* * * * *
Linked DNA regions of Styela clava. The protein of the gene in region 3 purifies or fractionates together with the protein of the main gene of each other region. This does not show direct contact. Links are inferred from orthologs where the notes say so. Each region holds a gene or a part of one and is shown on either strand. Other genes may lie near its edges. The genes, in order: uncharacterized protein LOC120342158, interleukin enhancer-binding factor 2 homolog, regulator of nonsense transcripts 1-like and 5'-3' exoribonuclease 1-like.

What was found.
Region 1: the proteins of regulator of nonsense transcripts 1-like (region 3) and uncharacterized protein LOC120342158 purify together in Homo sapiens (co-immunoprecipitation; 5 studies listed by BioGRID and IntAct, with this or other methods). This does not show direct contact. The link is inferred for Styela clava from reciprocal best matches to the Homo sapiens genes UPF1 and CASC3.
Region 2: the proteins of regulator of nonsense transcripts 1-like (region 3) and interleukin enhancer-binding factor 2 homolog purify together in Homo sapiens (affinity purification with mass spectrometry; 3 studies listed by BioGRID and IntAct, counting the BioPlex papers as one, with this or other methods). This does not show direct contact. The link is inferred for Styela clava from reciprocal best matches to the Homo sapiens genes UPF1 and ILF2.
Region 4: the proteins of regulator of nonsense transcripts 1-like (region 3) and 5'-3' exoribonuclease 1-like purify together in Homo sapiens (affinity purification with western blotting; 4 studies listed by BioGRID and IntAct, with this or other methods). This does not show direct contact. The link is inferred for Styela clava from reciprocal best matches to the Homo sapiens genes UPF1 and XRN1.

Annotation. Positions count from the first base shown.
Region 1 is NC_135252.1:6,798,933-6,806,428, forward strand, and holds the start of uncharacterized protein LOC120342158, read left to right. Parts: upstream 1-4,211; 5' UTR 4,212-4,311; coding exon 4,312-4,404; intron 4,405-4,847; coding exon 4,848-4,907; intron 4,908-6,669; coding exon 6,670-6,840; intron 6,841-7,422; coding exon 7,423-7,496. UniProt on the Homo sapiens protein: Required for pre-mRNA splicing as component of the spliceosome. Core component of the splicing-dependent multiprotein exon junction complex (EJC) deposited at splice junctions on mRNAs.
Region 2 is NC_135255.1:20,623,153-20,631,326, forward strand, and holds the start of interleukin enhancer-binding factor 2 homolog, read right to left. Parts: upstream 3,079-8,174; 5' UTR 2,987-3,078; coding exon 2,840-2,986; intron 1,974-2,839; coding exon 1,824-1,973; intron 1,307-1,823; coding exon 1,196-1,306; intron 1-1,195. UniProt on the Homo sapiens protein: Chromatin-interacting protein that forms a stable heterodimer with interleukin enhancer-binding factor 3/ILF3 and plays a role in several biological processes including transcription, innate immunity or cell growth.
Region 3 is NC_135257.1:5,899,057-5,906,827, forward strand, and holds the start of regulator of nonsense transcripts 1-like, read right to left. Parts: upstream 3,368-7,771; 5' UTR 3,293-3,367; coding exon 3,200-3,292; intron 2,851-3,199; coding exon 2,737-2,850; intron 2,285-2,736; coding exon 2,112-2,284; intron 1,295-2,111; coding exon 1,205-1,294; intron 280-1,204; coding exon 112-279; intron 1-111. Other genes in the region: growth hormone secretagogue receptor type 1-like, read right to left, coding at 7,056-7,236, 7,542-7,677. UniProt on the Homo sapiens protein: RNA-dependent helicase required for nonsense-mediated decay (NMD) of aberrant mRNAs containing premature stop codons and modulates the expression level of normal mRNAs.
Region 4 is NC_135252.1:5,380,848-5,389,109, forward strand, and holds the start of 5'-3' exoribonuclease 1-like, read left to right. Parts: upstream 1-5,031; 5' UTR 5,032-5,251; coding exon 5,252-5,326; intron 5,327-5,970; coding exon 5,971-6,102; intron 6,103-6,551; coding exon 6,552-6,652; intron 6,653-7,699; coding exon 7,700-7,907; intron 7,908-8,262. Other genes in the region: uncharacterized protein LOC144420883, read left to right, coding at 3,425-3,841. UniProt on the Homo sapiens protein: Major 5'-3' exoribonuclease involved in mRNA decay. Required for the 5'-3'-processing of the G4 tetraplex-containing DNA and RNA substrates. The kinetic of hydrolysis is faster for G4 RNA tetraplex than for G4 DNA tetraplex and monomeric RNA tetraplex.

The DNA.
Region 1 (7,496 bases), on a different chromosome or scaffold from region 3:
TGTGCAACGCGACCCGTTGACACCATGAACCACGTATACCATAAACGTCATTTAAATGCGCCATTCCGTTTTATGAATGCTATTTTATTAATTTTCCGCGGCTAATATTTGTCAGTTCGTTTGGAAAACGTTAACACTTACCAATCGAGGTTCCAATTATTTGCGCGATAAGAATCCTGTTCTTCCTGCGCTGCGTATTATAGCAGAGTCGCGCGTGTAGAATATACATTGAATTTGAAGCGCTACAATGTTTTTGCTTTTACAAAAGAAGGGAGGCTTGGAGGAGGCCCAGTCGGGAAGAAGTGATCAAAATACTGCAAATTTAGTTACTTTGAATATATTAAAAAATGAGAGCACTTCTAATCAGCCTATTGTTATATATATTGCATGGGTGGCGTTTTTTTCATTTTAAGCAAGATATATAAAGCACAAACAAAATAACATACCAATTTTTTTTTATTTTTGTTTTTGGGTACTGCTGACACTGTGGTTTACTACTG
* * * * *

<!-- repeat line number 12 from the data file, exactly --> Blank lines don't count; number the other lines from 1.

Region 1 (7,496 bases), on a different chromosome or scaffold from region 3: